SYDNEY (Reuters) – Australia plans to overhaul its cyber security rules and set up an agency to oversee government investment in the field and help coordinate responses to hacker attacks, Home Affairs Minister Clare O’Neil told public radio on Monday.
The comments come amid a rise in cyber attacks since late last year with breaches reported by at least eight companies, including health insurer Medibank Private Ltd and telco Optus, owned by Singapore Telecommunications Ltd.
Current cyber security rules are not adequate to deal with attacks and cannot protect consumer data, O’Neil told ABC Radio, blaming the previous government for implementing them.
“That law was bloody useless, like not worth being printed on the paper when it came to actually using it in a cyber incident,” O’Neil said in an interview. “They’re not fit for purpose at the moment, and I do think they need reform.”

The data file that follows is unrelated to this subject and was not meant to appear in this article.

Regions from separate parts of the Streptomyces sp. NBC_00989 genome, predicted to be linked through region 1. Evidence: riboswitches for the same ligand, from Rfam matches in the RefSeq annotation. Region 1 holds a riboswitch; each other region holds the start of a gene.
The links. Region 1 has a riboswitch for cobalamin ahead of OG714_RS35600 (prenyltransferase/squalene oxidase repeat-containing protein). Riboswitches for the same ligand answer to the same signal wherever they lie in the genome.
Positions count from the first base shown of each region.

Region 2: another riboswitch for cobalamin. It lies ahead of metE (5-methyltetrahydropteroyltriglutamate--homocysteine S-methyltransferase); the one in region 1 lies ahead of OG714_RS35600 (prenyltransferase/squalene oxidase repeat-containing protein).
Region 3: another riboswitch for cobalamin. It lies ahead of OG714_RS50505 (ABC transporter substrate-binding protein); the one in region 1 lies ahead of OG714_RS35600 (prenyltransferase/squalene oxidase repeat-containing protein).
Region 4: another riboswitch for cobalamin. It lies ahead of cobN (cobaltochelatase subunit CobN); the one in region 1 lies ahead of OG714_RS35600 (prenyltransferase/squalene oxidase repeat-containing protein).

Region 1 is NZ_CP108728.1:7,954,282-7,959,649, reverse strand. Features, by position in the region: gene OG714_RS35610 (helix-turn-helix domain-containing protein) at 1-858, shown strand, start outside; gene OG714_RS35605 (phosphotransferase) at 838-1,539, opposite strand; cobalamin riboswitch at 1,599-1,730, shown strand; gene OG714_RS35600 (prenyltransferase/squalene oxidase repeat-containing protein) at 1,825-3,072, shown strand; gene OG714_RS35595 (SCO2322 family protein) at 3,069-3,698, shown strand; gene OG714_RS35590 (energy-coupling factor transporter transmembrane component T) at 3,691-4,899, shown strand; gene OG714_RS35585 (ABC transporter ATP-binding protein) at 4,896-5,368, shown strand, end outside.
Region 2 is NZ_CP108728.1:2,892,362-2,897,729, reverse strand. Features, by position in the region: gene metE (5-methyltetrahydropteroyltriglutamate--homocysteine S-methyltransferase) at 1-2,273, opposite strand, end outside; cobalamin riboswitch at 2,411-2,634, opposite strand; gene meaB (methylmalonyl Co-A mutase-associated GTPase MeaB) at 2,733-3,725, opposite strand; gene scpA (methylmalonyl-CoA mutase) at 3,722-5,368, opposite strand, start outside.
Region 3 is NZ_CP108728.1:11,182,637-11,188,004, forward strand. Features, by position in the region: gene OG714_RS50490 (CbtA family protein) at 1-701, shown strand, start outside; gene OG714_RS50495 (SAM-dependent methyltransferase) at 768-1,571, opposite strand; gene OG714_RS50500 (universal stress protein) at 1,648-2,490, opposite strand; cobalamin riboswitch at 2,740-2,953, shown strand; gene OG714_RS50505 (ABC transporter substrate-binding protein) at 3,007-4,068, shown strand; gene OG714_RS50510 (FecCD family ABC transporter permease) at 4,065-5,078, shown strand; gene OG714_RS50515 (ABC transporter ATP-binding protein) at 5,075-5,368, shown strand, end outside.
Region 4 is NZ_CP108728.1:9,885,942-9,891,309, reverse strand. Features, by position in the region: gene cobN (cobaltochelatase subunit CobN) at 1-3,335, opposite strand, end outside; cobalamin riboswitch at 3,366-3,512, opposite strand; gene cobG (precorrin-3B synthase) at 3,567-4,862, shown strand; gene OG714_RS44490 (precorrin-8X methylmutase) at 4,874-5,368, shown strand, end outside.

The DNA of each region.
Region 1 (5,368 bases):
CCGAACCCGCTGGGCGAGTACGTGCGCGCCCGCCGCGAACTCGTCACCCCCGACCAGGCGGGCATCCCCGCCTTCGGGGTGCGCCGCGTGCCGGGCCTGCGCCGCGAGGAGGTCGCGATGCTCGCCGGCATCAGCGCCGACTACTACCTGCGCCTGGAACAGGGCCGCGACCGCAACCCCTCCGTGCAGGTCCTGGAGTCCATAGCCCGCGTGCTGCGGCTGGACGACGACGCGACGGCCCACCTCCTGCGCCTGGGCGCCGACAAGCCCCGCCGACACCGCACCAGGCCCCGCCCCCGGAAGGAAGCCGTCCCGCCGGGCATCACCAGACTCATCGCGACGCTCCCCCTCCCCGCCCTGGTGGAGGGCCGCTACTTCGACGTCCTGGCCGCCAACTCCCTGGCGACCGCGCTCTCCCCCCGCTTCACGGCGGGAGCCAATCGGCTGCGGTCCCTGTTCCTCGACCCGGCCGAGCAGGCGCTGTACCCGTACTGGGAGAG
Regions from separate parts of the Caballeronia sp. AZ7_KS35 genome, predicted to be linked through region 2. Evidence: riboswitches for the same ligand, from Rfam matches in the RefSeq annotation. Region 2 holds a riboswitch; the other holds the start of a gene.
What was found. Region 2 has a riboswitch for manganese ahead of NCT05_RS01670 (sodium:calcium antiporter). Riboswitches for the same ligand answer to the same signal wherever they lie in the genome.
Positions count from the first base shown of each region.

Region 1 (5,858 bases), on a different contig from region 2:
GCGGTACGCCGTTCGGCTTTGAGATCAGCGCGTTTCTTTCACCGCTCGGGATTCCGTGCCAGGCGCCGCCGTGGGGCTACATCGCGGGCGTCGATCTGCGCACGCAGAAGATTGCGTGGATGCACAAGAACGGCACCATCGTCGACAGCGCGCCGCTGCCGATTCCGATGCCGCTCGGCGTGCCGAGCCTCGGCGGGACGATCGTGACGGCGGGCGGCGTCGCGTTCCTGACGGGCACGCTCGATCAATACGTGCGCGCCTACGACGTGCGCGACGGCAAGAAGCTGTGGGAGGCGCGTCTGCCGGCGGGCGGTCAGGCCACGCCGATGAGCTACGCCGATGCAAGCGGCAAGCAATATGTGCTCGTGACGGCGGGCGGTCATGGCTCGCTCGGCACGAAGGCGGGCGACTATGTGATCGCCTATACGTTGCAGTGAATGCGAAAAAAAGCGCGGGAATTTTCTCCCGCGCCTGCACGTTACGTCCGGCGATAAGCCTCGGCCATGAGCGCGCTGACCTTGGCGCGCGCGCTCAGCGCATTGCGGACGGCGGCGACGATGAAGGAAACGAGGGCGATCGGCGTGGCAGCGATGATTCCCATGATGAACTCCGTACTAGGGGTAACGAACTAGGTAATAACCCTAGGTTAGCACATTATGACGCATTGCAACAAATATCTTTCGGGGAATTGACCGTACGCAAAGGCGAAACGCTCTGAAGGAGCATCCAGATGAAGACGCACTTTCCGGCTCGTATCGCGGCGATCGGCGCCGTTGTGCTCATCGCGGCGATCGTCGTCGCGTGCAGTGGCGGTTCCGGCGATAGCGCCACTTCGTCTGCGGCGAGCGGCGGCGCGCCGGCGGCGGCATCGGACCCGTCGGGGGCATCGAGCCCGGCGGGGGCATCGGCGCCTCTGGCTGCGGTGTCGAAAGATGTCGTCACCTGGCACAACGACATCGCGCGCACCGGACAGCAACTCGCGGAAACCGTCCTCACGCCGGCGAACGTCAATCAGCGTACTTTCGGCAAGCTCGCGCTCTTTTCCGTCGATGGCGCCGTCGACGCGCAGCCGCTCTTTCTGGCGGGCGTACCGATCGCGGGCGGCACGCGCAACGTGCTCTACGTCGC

She said Prime Minister Anthony Albanese will meet industry leaders and cyber security experts on Monday, and that he has decided to appoint a cyber security coordinator tasked with ensuring government agencies work together during cyber incidents.
“Different parts of government and the private sector (are) doing important things, but kind of all rowing in different directions,” O’Neil said.
The office of the cyber security coordinator will exist within the department of home affairs, she said.
The government has published a discussion paper on a new cyber security strategy, which it aims to implement next year, and is seeking feedback on how businesses can improve their cyber security in partnership with the government.
(Reporting by Renju Jose; Editing by Christopher Cushing)